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Bombing in Netanya - Chaos in the Palestinian Authority

07/13/2005

The suicide bombing carried out in Netanya on July 12, like the London blasts of July 7, now revealed to be suicide bombings as well, both point to the same unmistakable conclusions about terrorism. They do not support the thesis of Robert Pape, that suicide bombers are aimed at national liberation or the thesis of Professor Eagleton, that suicide bombings are the acts of desperate altruists. The London bombers were apparently all native British Muslims, and not oppressed by any occupation. They were also, apparently, comfortably well off and not desperate in any way. Both bombings were attempts by terror groups to increase their popularity among their own constituencies.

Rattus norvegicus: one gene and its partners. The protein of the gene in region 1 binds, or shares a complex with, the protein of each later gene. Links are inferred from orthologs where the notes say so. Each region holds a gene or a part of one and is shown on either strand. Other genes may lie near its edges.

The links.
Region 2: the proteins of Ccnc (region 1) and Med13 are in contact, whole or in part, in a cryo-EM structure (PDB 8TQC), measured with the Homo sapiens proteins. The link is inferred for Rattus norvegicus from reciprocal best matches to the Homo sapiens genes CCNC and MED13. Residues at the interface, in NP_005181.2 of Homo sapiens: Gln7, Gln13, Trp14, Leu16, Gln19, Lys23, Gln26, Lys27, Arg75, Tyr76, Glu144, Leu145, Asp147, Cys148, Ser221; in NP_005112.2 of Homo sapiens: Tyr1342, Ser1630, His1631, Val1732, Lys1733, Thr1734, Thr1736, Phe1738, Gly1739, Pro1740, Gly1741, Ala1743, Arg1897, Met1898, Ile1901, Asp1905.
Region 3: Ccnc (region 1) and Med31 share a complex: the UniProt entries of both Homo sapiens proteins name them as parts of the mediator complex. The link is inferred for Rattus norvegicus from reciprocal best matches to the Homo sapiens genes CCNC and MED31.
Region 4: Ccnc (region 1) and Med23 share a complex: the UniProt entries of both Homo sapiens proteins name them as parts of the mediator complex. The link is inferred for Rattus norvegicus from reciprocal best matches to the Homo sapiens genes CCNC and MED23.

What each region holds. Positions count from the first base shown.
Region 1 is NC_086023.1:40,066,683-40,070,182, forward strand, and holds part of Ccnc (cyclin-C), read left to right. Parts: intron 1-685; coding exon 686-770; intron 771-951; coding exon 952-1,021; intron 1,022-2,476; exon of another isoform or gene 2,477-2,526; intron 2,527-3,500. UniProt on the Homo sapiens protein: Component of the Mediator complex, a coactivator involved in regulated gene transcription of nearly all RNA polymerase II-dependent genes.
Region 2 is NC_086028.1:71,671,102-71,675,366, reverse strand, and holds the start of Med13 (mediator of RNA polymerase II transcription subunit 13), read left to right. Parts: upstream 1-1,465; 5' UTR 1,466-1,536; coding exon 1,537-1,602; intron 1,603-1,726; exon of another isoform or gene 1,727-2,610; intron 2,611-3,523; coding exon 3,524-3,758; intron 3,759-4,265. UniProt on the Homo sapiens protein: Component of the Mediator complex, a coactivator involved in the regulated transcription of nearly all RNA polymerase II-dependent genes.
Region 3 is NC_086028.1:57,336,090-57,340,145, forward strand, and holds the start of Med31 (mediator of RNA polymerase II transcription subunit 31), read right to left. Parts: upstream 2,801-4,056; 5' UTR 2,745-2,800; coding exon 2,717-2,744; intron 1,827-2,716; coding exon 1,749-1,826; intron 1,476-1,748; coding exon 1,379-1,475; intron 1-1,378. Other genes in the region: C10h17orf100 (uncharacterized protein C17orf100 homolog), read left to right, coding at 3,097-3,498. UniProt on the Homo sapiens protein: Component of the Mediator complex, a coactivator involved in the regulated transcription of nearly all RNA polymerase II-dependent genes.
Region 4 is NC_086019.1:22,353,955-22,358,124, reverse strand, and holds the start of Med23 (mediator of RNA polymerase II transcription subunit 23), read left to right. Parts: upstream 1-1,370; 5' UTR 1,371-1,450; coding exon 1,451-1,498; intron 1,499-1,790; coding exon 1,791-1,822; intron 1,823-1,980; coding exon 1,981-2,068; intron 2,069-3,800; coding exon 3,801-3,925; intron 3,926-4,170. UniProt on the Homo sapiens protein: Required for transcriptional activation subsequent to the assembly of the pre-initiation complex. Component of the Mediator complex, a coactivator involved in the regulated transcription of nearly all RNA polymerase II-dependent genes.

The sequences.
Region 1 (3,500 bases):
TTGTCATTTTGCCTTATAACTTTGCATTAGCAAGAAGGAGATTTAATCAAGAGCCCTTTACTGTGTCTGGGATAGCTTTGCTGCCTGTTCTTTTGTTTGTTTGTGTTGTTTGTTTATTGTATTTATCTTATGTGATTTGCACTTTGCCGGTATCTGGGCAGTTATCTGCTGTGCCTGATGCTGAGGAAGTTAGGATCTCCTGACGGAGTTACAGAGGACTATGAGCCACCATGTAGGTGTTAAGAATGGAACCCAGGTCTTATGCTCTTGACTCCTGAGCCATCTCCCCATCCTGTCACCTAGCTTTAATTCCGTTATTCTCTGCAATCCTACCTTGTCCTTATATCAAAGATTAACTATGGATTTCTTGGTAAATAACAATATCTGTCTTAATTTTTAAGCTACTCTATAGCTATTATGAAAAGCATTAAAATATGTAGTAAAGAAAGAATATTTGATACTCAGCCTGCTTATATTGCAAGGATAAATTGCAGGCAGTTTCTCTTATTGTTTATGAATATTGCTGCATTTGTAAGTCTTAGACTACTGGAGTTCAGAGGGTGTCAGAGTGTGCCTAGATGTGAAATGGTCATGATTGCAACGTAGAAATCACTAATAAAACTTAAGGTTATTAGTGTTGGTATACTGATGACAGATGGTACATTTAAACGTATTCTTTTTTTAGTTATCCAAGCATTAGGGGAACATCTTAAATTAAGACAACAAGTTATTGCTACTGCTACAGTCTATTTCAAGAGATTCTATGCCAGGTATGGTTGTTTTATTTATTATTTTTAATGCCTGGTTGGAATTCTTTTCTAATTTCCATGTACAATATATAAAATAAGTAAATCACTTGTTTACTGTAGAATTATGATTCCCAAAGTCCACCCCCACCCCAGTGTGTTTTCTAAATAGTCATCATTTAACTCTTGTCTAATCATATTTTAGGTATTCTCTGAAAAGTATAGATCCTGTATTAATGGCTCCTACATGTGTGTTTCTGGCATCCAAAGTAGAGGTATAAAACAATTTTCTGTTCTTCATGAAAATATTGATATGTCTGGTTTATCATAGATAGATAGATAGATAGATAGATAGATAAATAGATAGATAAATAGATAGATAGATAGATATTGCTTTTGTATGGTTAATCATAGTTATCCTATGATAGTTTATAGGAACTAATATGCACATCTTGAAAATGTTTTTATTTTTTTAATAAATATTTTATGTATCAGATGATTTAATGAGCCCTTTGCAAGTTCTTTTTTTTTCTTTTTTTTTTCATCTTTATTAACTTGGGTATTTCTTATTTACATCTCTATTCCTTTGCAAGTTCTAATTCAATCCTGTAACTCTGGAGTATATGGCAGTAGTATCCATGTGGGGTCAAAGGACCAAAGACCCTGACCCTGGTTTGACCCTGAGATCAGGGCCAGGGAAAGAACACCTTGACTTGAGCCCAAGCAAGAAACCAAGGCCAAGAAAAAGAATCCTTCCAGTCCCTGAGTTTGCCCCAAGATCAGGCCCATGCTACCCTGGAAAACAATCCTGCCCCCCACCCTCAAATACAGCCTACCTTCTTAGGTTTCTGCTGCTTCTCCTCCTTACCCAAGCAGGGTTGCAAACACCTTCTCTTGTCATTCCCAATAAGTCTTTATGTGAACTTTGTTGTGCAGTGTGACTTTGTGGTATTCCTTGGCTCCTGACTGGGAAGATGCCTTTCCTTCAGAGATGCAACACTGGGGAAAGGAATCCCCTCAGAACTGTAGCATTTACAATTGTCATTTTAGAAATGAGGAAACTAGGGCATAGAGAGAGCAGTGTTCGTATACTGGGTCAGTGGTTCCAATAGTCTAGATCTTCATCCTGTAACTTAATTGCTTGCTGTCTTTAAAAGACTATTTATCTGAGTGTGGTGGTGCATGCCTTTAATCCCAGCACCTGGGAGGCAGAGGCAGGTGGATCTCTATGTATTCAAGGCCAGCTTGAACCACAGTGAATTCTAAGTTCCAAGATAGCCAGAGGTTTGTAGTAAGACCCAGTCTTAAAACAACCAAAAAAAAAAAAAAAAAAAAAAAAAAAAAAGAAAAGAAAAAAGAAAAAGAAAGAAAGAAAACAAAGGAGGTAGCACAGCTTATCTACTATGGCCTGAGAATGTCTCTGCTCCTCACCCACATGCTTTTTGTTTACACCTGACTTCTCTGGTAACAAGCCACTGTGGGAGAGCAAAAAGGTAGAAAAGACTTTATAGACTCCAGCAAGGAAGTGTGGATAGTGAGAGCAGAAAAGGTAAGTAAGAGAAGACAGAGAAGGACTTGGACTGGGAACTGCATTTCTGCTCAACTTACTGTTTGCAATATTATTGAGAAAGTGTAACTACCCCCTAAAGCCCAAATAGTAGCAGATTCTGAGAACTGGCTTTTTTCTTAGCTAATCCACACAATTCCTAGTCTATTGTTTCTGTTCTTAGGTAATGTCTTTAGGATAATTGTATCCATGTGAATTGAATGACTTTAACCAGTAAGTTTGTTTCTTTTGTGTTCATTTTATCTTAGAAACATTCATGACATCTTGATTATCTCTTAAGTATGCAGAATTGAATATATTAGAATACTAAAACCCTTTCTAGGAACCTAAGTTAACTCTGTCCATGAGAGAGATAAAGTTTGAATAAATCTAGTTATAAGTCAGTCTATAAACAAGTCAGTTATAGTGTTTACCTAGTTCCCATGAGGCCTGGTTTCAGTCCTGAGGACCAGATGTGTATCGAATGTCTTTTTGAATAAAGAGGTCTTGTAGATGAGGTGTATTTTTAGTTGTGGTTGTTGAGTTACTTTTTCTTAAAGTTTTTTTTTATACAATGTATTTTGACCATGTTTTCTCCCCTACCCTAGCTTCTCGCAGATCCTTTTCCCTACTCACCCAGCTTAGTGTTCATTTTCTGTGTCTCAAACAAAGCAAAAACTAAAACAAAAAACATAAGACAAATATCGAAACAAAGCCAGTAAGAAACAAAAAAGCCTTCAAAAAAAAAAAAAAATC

The bombing had the predictable and inevitable consequence: the IDF invaded Tulqarm, which had been turned over to the PNA last March, arresting Islamic Jihad "militants" and killing a Palestinian policeman who opened fire. It is besides the point to blame the Israeli government. Needless to say, the IDF invasion will not contribute to peace and undersdanting, but this time, they really had very little choice, in view of the adamant refusal of the PNA to move against terrorist groups. A wave of suicide bombings that stops the disengagement would certainly not contribute to peace.
The target of the Islamic Jihad bombings was clearly the regime of Palestinian President Abu-Mazen and his Fatah party. Palestinian President Mahmoud Abbas hastened to condemn the bombings: